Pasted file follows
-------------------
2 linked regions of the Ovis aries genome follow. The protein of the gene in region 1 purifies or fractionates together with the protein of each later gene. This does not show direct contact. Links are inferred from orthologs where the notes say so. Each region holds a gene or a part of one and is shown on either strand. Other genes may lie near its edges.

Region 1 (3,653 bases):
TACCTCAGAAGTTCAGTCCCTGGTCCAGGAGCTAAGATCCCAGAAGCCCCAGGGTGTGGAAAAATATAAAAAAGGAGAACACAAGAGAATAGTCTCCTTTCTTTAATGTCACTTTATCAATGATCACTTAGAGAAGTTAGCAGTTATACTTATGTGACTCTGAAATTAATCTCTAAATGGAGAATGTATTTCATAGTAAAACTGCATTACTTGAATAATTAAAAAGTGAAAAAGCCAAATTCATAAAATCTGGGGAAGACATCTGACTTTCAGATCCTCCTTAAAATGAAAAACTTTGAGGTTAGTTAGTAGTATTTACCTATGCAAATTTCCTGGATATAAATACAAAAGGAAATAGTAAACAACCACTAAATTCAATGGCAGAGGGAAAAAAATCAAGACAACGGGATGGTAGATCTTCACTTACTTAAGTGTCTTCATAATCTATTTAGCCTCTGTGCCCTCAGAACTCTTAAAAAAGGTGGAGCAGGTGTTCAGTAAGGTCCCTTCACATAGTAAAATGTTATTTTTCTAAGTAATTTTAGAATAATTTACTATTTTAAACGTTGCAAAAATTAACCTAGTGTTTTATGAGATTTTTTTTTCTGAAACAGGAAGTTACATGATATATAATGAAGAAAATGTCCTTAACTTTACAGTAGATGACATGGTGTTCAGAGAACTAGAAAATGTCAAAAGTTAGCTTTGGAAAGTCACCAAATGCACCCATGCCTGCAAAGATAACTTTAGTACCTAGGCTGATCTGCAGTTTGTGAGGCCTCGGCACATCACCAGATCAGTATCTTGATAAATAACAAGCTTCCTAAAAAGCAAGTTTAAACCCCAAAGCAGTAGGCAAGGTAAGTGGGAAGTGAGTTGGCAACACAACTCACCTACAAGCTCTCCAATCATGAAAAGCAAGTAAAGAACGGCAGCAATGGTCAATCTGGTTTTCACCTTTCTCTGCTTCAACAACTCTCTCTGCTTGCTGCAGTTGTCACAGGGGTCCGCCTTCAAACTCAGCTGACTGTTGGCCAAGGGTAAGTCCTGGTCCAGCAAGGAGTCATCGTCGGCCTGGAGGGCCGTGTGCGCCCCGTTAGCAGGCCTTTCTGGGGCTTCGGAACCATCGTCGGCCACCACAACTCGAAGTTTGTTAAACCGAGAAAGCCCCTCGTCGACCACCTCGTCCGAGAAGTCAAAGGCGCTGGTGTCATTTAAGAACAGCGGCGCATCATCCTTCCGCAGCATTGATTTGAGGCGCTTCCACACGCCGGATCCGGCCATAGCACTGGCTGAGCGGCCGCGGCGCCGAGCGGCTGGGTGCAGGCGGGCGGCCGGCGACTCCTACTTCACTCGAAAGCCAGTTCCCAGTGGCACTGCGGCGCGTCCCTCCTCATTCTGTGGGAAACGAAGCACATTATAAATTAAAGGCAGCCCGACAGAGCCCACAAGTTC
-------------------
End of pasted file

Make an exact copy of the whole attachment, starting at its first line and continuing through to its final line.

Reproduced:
2 linked regions of the Ovis aries genome follow. The protein of the gene in region 1 purifies or fractionates together with the protein of each later gene. This does not show direct contact. Links are inferred from orthologs where the notes say so. Each region holds a gene or a part of one and is shown on either strand. Other genes may lie near its edges.

Region 1 (3,653 bases):
TACCTCAGAAGTTCAGTCCCTGGTCCAGGAGCTAAGATCCCAGAAGCCCCAGGGTGTGGAAAAATATAAAAAAGGAGAACACAAGAGAATAGTCTCCTTTCTTTAATGTCACTTTATCAATGATCACTTAGAGAAGTTAGCAGTTATACTTATGTGACTCTGAAATTAATCTCTAAATGGAGAATGTATTTCATAGTAAAACTGCATTACTTGAATAATTAAAAAGTGAAAAAGCCAAATTCATAAAATCTGGGGAAGACATCTGACTTTCAGATCCTCCTTAAAATGAAAAACTTTGAGGTTAGTTAGTAGTATTTACCTATGCAAATTTCCTGGATATAAATACAAAAGGAAATAGTAAACAACCACTAAATTCAATGGCAGAGGGAAAAAAATCAAGACAACGGGATGGTAGATCTTCACTTACTTAAGTGTCTTCATAATCTATTTAGCCTCTGTGCCCTCAGAACTCTTAAAAAAGGTGGAGCAGGTGTTCAGTAAGGTCCCTTCACATAGTAAAATGTTATTTTTCTAAGTAATTTTAGAATAATTTACTATTTTAAACGTTGCAAAAATTAACCTAGTGTTTTATGAGATTTTTTTTTCTGAAACAGGAAGTTACATGATATATAATGAAGAAAATGTCCTTAACTTTACAGTAGATGACATGGTGTTCAGAGAACTAGAAAATGTCAAAAGTTAGCTTTGGAAAGTCACCAAATGCACCCATGCCTGCAAAGATAACTTTAGTACCTAGGCTGATCTGCAGTTTGTGAGGCCTCGGCACATCACCAGATCAGTATCTTGATAAATAACAAGCTTCCTAAAAAGCAAGTTTAAACCCCAAAGCAGTAGGCAAGGTAAGTGGGAAGTGAGTTGGCAACACAACTCACCTACAAGCTCTCCAATCATGAAAAGCAAGTAAAGAACGGCAGCAATGGTCAATCTGGTTTTCACCTTTCTCTGCTTCAACAACTCTCTCTGCTTGCTGCAGTTGTCACAGGGGTCCGCCTTCAAACTCAGCTGACTGTTGGCCAAGGGTAAGTCCTGGTCCAGCAAGGAGTCATCGTCGGCCTGGAGGGCCGTGTGCGCCCCGTTAGCAGGCCTTTCTGGGGCTTCGGAACCATCGTCGGCCACCACAACTCGAAGTTTGTTAAACCGAGAAAGCCCCTCGTCGACCACCTCGTCCGAGAAGTCAAAGGCGCTGGTGTCATTTAAGAACAGCGGCGCATCATCCTTCCGCAGCATTGATTTGAGGCGCTTCCACACGCCGGATCCGGCCATAGCACTGGCTGAGCGGCCGCGGCGCCGAGCGGCTGGGTGCAGGCGGGCGGCCGGCGACTCCTACTTCACTCGAAAGCCAGTTCCCAGTGGCACTGCGGCGCGTCCCTCCTCATTCTGTGGGAAACGAAGCACATTATAAATTAAAGGCAGCCCGACAGAGCCCACAAGTTC